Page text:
This is because you live in America.  If you live in Asia as an Asian, you can remain oblivious to American language (English, in case you are wondering) and culture without penalty from within your own culture.  Just like speaking Chinese, Spanish, or Japanese may confer financial benefits to Americans, speaking English can confer financial benefits on Asians, but is not culturally expected of them from a historical standpoint.

17. I can criticize our government and talk about how much I fear its policies and behavior without being seen as a cultural outsider.

This is because you live in America.  Having lived in France, any criticisms I voiced over government policies were seen as coming from an outsider.  The freedom to critique our government comes from being an American – we should be offended if people who just moved to America want to criticize it without first becoming part of it.  If you don’t like it, don’t come here.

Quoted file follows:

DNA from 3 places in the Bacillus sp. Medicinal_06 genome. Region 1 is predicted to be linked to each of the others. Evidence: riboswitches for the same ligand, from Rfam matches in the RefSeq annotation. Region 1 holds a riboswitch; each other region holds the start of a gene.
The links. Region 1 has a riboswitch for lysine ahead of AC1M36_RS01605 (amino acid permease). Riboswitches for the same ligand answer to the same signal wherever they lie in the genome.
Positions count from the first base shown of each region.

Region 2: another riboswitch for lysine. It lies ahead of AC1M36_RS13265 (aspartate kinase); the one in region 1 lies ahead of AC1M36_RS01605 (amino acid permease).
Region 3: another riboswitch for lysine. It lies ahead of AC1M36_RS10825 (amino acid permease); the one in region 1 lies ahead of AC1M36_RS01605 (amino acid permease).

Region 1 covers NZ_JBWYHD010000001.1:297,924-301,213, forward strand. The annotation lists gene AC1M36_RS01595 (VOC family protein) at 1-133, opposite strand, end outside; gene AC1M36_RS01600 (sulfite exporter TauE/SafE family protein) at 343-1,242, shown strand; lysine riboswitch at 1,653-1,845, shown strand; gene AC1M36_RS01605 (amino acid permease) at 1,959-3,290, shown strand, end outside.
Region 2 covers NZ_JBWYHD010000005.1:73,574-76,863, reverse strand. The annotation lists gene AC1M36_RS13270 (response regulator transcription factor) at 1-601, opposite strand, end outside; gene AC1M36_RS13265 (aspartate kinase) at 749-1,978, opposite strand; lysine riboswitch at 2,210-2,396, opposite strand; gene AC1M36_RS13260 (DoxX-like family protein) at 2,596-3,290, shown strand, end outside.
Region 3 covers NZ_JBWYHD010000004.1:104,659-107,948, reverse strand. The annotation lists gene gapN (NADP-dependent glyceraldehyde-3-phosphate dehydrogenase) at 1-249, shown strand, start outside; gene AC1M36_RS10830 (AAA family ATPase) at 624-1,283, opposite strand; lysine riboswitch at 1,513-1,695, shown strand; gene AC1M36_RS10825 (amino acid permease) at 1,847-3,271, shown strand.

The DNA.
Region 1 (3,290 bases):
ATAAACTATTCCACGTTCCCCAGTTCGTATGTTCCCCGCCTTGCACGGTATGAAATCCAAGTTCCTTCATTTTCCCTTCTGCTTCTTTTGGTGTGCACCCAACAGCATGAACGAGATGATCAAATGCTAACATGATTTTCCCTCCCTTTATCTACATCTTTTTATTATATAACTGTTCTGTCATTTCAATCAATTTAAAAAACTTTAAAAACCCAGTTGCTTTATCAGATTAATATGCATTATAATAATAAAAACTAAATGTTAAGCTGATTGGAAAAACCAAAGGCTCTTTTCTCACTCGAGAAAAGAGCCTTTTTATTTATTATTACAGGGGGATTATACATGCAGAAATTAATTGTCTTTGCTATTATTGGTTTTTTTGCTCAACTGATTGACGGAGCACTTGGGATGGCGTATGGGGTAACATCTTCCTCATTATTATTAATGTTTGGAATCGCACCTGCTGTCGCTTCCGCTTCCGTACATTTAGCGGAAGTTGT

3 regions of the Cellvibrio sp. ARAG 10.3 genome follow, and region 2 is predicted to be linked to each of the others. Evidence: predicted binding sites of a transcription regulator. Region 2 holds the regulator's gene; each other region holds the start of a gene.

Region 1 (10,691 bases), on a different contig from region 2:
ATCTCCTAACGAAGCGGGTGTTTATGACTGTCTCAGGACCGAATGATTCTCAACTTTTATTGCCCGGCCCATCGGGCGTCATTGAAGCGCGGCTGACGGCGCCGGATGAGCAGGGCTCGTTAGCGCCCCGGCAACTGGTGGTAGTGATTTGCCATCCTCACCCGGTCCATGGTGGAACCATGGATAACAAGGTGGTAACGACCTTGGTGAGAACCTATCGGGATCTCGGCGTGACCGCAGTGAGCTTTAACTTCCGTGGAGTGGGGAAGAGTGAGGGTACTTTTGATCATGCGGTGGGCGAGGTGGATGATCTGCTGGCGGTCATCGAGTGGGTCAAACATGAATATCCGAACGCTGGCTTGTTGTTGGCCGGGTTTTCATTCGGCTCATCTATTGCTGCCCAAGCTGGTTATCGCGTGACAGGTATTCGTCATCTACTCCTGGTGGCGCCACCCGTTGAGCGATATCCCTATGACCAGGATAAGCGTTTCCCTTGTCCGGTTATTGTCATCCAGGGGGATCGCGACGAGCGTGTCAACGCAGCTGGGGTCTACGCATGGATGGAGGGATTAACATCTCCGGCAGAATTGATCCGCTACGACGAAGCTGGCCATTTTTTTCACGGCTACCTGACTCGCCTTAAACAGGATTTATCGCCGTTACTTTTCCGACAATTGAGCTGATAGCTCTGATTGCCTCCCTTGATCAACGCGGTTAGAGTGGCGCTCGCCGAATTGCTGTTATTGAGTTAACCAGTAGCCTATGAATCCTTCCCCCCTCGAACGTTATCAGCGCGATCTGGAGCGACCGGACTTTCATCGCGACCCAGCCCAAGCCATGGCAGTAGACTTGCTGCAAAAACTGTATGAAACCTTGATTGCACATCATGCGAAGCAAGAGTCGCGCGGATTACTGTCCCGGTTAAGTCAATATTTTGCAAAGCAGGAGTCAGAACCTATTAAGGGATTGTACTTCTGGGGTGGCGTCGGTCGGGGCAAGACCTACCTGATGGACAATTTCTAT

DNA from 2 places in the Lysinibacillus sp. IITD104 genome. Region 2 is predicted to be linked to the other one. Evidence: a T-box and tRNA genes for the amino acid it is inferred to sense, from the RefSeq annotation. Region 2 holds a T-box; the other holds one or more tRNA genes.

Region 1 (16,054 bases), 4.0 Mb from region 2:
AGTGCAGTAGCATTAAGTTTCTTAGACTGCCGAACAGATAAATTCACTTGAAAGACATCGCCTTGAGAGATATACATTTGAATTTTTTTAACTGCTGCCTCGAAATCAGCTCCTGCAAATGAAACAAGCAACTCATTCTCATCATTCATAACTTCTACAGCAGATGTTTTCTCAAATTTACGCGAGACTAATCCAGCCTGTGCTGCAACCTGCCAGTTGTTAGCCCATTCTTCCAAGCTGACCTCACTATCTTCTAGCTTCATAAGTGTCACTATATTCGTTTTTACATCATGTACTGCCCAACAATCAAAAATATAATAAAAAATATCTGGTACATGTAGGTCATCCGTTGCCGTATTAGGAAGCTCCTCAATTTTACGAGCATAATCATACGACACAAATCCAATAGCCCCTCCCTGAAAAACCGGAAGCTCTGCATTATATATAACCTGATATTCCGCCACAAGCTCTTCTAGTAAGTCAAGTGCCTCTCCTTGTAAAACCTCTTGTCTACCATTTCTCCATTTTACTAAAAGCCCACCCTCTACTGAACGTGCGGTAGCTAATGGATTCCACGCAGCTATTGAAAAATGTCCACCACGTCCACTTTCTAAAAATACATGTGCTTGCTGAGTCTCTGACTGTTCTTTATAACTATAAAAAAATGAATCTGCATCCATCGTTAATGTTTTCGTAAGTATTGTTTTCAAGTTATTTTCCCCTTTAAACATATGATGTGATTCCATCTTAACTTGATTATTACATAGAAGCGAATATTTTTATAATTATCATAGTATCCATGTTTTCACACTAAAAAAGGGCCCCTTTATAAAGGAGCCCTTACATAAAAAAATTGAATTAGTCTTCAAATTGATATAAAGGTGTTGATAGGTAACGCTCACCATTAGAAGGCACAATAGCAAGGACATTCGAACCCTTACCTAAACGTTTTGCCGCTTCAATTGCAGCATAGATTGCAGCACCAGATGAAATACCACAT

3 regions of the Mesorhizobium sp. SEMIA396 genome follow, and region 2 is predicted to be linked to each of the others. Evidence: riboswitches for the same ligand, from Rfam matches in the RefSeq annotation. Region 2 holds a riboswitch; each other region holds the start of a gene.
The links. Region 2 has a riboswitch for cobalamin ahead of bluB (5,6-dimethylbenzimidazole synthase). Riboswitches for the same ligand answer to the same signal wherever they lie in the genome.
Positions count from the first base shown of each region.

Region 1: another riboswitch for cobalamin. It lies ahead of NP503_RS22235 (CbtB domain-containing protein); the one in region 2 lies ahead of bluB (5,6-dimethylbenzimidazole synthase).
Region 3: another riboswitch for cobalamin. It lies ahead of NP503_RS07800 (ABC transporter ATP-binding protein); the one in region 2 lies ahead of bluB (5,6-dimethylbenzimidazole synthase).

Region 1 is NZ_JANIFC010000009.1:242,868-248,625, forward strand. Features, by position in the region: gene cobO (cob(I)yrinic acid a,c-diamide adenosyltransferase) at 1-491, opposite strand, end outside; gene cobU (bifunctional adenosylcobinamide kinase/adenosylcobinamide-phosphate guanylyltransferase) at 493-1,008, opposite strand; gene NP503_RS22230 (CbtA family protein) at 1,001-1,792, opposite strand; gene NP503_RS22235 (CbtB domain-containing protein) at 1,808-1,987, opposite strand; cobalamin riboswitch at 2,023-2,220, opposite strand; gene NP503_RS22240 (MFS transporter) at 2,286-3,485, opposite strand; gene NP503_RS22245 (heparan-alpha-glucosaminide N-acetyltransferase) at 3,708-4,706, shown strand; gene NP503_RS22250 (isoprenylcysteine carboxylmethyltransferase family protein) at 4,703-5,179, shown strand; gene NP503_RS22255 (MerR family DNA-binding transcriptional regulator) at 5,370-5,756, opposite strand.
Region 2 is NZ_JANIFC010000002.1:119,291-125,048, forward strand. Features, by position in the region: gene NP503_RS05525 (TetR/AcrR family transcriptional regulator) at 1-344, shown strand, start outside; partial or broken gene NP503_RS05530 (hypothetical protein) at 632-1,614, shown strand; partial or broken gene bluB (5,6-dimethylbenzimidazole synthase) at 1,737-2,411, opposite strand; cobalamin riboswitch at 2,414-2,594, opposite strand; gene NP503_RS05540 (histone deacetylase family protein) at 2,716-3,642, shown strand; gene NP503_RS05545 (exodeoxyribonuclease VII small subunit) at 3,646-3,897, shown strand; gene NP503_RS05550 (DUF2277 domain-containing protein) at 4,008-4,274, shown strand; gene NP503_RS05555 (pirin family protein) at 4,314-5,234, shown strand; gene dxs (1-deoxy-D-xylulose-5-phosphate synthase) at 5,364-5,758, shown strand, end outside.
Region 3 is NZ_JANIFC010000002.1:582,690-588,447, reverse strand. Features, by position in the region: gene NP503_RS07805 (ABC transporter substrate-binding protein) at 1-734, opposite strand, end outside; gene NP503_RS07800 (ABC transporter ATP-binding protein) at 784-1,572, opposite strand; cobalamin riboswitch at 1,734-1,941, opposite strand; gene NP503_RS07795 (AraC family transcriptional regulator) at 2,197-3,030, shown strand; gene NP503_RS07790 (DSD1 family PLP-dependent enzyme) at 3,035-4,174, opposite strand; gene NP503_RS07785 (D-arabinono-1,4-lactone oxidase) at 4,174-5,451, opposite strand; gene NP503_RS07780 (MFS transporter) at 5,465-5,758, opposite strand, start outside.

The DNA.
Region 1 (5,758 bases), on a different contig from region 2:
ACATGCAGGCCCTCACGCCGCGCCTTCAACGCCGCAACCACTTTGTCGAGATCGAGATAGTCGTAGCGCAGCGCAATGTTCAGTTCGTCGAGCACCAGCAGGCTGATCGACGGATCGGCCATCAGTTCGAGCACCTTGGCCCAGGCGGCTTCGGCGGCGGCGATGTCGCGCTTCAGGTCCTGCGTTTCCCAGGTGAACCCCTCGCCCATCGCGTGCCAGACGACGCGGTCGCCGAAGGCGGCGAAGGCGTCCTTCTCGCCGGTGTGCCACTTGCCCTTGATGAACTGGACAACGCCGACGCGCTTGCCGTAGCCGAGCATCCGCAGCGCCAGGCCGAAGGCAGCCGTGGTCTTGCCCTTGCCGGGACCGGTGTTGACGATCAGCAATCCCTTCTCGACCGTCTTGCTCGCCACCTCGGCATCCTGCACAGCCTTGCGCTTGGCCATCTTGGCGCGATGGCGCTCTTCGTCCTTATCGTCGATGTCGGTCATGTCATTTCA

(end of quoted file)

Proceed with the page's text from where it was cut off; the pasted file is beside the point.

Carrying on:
18. I can be pretty sure that if I ask to talk to “the person in charge,” I will be facing a person of my race.

This is because you live in America.  If you live in Africa, the person in charge is probably going to be African – so if you’re an African, you get to talk with somebody of your own race.

19. If a traffic cop pulls me over or if the IRS audits my tax return, I can be sure I haven’t been singled out because of my race.

Police do profile, I will grant that.  I will also grant that police engage in unethical behavior (and may even do so with relative frequency).  This is a problem.  As for the IRS, you could also be audited because of how you voted (at least recently).  The fact that our government is oppressive is a problem for all Americans, not just minorities.  This is something we should stand against together, not through the lens of racial privilege.

20. I can easily buy posters, postcards, picture books, greeting cards, dolls, toys, and children’s magazine featuring people of my race.

This is because you live in America.

21. I can go home from most meetings of organizations I belong to feeling somewhat tied in, rather than isolated, out-of-place, outnumbered, unheard, held at a distance, or feared.